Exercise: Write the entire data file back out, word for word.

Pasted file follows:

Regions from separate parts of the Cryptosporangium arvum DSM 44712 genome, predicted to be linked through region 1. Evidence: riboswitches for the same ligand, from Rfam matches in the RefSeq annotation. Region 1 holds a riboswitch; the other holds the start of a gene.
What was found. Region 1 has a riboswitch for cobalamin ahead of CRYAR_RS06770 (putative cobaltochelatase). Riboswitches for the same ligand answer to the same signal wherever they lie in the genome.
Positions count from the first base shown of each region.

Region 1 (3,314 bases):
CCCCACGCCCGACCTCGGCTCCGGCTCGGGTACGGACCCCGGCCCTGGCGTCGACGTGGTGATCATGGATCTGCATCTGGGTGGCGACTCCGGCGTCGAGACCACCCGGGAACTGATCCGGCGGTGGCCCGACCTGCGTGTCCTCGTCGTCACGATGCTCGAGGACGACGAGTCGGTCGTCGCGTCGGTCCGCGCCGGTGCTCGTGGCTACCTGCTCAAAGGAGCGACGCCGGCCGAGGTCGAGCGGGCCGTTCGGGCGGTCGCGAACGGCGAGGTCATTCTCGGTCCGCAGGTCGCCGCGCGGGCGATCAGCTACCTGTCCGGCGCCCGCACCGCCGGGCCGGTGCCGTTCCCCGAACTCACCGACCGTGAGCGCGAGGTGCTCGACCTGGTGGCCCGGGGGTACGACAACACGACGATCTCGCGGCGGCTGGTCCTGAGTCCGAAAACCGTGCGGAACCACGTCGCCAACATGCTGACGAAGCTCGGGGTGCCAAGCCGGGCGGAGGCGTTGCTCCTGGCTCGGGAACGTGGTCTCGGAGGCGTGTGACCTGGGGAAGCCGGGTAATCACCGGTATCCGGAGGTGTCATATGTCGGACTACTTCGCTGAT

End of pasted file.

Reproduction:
Regions from separate parts of the Cryptosporangium arvum DSM 44712 genome, predicted to be linked through region 1. Evidence: riboswitches for the same ligand, from Rfam matches in the RefSeq annotation. Region 1 holds a riboswitch; the other holds the start of a gene.
What was found. Region 1 has a riboswitch for cobalamin ahead of CRYAR_RS06770 (putative cobaltochelatase). Riboswitches for the same ligand answer to the same signal wherever they lie in the genome.
Positions count from the first base shown of each region.

Region 1 (3,314 bases):
CCCCACGCCCGACCTCGGCTCCGGCTCGGGTACGGACCCCGGCCCTGGCGTCGACGTGGTGATCATGGATCTGCATCTGGGTGGCGACTCCGGCGTCGAGACCACCCGGGAACTGATCCGGCGGTGGCCCGACCTGCGTGTCCTCGTCGTCACGATGCTCGAGGACGACGAGTCGGTCGTCGCGTCGGTCCGCGCCGGTGCTCGTGGCTACCTGCTCAAAGGAGCGACGCCGGCCGAGGTCGAGCGGGCCGTTCGGGCGGTCGCGAACGGCGAGGTCATTCTCGGTCCGCAGGTCGCCGCGCGGGCGATCAGCTACCTGTCCGGCGCCCGCACCGCCGGGCCGGTGCCGTTCCCCGAACTCACCGACCGTGAGCGCGAGGTGCTCGACCTGGTGGCCCGGGGGTACGACAACACGACGATCTCGCGGCGGCTGGTCCTGAGTCCGAAAACCGTGCGGAACCACGTCGCCAACATGCTGACGAAGCTCGGGGTGCCAAGCCGGGCGGAGGCGTTGCTCCTGGCTCGGGAACGTGGTCTCGGAGGCGTGTGACCTGGGGAAGCCGGGTAATCACCGGTATCCGGAGGTGTCATATGTCGGACTACTTCGCTGAT